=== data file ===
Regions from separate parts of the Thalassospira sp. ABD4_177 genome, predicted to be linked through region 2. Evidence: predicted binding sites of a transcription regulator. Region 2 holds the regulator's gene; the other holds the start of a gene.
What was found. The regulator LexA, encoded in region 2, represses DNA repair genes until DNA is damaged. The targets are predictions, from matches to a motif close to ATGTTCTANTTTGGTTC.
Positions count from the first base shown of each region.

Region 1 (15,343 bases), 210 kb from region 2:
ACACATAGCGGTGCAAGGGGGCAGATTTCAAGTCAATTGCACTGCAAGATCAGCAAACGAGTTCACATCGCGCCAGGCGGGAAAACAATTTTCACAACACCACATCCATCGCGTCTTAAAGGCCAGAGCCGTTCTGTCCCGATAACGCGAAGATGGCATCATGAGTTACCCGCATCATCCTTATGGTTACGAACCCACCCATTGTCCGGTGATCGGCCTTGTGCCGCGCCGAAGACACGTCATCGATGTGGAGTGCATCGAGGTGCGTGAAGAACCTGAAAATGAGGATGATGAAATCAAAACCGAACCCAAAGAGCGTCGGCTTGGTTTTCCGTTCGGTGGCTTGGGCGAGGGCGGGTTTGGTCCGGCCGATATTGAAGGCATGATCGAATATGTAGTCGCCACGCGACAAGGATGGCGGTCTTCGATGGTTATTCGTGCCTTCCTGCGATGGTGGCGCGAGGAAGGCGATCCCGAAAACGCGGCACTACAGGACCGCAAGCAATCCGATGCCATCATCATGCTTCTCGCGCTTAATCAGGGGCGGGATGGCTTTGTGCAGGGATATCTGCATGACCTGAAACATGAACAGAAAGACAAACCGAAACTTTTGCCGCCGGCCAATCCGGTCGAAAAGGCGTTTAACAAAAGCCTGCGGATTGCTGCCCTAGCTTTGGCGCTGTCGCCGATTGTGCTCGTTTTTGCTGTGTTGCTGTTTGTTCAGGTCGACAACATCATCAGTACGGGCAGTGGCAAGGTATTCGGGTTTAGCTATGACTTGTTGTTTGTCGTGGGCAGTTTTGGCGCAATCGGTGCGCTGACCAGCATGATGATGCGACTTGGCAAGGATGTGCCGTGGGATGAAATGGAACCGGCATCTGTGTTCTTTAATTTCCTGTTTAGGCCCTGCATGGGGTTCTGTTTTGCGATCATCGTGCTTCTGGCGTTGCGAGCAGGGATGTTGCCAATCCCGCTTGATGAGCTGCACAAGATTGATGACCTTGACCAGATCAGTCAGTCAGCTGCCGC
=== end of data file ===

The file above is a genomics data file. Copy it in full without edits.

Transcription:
Regions from separate parts of the Thalassospira sp. ABD4_177 genome, predicted to be linked through region 2. Evidence: predicted binding sites of a transcription regulator. Region 2 holds the regulator's gene; the other holds the start of a gene.
What was found. The regulator LexA, encoded in region 2, represses DNA repair genes until DNA is damaged. The targets are predictions, from matches to a motif close to ATGTTCTANTTTGGTTC.
Positions count from the first base shown of each region.

Region 1 (15,343 bases), 210 kb from region 2:
ACACATAGCGGTGCAAGGGGGCAGATTTCAAGTCAATTGCACTGCAAGATCAGCAAACGAGTTCACATCGCGCCAGGCGGGAAAACAATTTTCACAACACCACATCCATCGCGTCTTAAAGGCCAGAGCCGTTCTGTCCCGATAACGCGAAGATGGCATCATGAGTTACCCGCATCATCCTTATGGTTACGAACCCACCCATTGTCCGGTGATCGGCCTTGTGCCGCGCCGAAGACACGTCATCGATGTGGAGTGCATCGAGGTGCGTGAAGAACCTGAAAATGAGGATGATGAAATCAAAACCGAACCCAAAGAGCGTCGGCTTGGTTTTCCGTTCGGTGGCTTGGGCGAGGGCGGGTTTGGTCCGGCCGATATTGAAGGCATGATCGAATATGTAGTCGCCACGCGACAAGGATGGCGGTCTTCGATGGTTATTCGTGCCTTCCTGCGATGGTGGCGCGAGGAAGGCGATCCCGAAAACGCGGCACTACAGGACCGCAAGCAATCCGATGCCATCATCATGCTTCTCGCGCTTAATCAGGGGCGGGATGGCTTTGTGCAGGGATATCTGCATGACCTGAAACATGAACAGAAAGACAAACCGAAACTTTTGCCGCCGGCCAATCCGGTCGAAAAGGCGTTTAACAAAAGCCTGCGGATTGCTGCCCTAGCTTTGGCGCTGTCGCCGATTGTGCTCGTTTTTGCTGTGTTGCTGTTTGTTCAGGTCGACAACATCATCAGTACGGGCAGTGGCAAGGTATTCGGGTTTAGCTATGACTTGTTGTTTGTCGTGGGCAGTTTTGGCGCAATCGGTGCGCTGACCAGCATGATGATGCGACTTGGCAAGGATGTGCCGTGGGATGAAATGGAACCGGCATCTGTGTTCTTTAATTTCCTGTTTAGGCCCTGCATGGGGTTCTGTTTTGCGATCATCGTGCTTCTGGCGTTGCGAGCAGGGATGTTGCCAATCCCGCTTGATGAGCTGCACAAGATTGATGACCTTGACCAGATCAGTCAGTCAGCTGCCGC